Pink ribbon culture distracts from meaningful progress on breast cancer
This post content is published by FromPinktoPrevention, a new breast cancer campaign that exposes the barriers to achieving ‘primary prevention’ ie stopping the disease before it starts.
OCTOBER – BREAST CANCER PREVENTION/AWARENESS MONTH
In the forthcoming Breast Cancer Awareness Month we ask if you can remove the Pink Ribbon ‘Blindfold’ and ask the Breast Cancer Charities this BIG QUESTION:
WHY do they persist in refusing to acknowledge the role of environmental and occupational toxicants by ignoring decades of evidence up to the present day on the link between our lifelong (womb to grave) exposures to toxics and the escalating incidence of breast cancer?
Why do Breast Cancer Charities continue to focus solely on ‘lifestyle’ risk factors such as diet and exercise, while ignoring the potential 60% of breast cancer cases for which they have no explanation. What about the role of chemical, environmental and occupational exposures in this?
Better diagnostics and treatment is not mutually exclusive with looking at how our profoundly polluted environment, homes and workplaces impact on our bodies and health, while also taking into consideration the ‘precautionary principle’ – ie better safe than sorry.
The World Health Organisation states that prevention (which is not the same as early detection) offers the most cost-effective long-term strategy for the control of cancer. So why do we not see this reflected in our cancer plans and strategies? Why is primary prevention (stopping the disease before it starts) not equally addressed along with better treatment and care? Why are those with the power to influence decisions on breast cancer policy not acting on what we already know?
Write to your Breast Cancer Charity to ask them the big question. Please send us a copy of their response. See an example letter – this is suggested text only – please feel free to adapt and personalize.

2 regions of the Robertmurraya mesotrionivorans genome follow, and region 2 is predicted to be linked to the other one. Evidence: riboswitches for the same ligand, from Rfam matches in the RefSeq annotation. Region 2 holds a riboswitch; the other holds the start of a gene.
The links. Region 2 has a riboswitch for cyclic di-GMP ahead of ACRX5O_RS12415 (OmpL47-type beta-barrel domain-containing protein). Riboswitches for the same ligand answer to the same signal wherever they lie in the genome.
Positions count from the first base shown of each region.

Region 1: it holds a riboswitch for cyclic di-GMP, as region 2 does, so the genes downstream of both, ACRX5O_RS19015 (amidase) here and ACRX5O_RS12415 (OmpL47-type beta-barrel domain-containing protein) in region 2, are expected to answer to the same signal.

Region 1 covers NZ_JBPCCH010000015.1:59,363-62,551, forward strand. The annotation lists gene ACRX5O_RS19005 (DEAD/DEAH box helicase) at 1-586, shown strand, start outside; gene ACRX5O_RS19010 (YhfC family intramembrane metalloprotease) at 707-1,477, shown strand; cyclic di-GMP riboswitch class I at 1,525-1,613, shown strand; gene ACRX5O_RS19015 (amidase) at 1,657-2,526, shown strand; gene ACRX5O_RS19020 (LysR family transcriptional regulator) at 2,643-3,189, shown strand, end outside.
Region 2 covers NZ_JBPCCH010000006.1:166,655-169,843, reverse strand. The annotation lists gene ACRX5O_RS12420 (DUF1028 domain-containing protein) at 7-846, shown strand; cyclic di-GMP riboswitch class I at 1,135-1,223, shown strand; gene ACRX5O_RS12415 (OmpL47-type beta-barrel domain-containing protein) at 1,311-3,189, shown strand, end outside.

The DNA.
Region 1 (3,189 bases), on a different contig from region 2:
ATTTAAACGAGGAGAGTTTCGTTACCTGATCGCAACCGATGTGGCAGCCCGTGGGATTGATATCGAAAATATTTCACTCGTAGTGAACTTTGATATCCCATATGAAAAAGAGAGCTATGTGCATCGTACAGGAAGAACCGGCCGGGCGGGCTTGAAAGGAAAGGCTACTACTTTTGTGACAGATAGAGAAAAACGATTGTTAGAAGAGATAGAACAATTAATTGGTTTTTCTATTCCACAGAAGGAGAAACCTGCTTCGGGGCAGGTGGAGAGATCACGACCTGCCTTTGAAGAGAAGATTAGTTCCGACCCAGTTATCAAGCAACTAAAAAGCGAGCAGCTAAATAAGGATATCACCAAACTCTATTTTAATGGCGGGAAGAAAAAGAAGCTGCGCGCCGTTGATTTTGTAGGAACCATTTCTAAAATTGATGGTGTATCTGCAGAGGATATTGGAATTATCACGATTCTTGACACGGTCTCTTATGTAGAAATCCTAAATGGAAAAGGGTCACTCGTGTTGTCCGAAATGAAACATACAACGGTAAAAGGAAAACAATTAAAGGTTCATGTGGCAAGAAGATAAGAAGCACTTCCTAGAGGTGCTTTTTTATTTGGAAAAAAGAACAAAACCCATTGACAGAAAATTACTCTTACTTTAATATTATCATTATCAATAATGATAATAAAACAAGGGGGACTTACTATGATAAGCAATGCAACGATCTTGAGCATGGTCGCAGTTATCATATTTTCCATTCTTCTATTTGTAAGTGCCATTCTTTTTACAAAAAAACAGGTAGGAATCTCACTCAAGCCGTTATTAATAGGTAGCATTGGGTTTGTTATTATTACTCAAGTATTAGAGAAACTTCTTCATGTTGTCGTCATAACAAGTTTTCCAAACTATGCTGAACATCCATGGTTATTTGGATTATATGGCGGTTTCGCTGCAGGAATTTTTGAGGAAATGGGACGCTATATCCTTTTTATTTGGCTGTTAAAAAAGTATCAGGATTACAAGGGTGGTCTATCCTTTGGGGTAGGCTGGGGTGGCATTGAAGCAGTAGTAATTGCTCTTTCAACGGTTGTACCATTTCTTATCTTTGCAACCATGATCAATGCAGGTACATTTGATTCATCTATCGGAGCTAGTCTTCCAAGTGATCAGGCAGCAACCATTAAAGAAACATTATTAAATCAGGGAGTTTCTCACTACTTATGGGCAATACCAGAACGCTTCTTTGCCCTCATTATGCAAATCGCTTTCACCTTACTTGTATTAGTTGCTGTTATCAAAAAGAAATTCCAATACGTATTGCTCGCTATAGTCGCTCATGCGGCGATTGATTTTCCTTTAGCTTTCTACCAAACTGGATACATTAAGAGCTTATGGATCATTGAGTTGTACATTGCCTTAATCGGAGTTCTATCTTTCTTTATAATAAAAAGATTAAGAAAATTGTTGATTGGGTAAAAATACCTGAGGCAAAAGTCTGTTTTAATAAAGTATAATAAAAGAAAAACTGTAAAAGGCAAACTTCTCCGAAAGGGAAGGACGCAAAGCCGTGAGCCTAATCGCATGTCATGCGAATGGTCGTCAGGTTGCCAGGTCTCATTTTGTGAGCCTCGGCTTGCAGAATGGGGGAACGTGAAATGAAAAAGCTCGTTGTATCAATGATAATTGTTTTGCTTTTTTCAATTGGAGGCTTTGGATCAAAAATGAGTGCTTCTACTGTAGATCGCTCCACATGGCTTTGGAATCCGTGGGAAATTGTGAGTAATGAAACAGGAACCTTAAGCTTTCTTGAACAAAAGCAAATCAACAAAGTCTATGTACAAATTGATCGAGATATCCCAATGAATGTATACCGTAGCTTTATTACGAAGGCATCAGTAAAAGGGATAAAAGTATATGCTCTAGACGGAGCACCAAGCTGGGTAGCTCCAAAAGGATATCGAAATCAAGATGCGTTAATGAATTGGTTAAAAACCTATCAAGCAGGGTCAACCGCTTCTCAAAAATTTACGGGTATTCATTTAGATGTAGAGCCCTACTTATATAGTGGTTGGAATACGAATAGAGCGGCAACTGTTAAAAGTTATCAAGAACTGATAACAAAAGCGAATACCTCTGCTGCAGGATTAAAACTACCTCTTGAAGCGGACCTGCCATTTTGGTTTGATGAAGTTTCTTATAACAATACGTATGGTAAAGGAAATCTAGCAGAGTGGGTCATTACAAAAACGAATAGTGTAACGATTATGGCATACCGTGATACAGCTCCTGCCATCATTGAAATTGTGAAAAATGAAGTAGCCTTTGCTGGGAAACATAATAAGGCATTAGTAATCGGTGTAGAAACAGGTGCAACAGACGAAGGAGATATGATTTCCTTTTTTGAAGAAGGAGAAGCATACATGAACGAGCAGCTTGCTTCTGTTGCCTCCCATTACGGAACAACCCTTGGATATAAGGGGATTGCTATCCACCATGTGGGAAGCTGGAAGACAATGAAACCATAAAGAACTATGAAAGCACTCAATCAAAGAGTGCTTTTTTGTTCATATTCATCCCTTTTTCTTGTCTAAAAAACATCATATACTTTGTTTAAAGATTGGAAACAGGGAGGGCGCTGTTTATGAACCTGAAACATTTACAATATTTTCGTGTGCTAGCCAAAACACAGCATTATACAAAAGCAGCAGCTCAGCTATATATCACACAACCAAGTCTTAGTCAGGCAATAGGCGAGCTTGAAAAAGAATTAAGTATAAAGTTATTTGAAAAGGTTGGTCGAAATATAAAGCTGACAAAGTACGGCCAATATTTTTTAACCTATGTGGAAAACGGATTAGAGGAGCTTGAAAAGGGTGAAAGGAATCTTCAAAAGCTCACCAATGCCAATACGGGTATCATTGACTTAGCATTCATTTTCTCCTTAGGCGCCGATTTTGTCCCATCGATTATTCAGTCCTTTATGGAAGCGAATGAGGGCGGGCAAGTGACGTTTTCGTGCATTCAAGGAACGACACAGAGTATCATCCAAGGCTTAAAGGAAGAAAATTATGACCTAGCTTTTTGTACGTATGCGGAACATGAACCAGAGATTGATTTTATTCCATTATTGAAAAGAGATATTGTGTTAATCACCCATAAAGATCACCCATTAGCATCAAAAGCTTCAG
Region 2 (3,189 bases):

Video uploaded on 28 September 2011 by Breast Cancer Action before “Promise Me” perfume was recalled.
More info and videos
As of May 2012, Komen has ended their partnership with TPR Holdings to produce “Promise Me” perfume. This is a huge victory for all of us working to make sure women’s health come before corporate profits. Thank you for raising your voice and demanding an end to pinkwashing.
#PinkWashing is the act of appearing to support the fight against breast cancer by slapping a pink label on a product that most likely contains ingredients or elements linked to causing cancer. Many companies even raise the price of products or create a limited edition product to boost their profits, while only donating a meager portion of that profit to research treatments.
#RethinkThePink: stop buying products from companies that engage in pinkwashing as they stock your stores full of toxins – and profit off this deadly disease.
#ThinkBeforeYouPink: a campaign as a direct call to STOP THE DISTRACTION of pink ribbon marketing and culture.
JoinMamavation and The Campaign for Safe Cosmetics and The Breast Cancer Fund on Wednesday, Oct. 15th 6pm PST/9pm EST to learn more about pinkwashing, breast cancer prevention and how you can #RethinkthePink.
Sources and more information:
#RethinkthePink: Stop Companies Profiting Off Your Charity While Breast Cancer Still Kills, Mamavation, September 30, 2014.
” I couldn’t let October’s Breast Cancer Awareness (but not prevention) Month come to a close without posting a satire cartoon exposing all the pinkwashing we’ve seen that month. You can buy everything in pink these days, from bottled water to fried chicken, alcohol and even handguns. So why not cigarettes? All these pink products claim to give some mystery percentage of “net profits” (which could be zero if the company isn’t profitable) to “find a cure for cancer” (a ridiculous proposition since we already have natural cures for cancer).
It’s all part of the cancer industry’s brainwashing propaganda that tries to convince people that we can cure cancer by going shopping! ”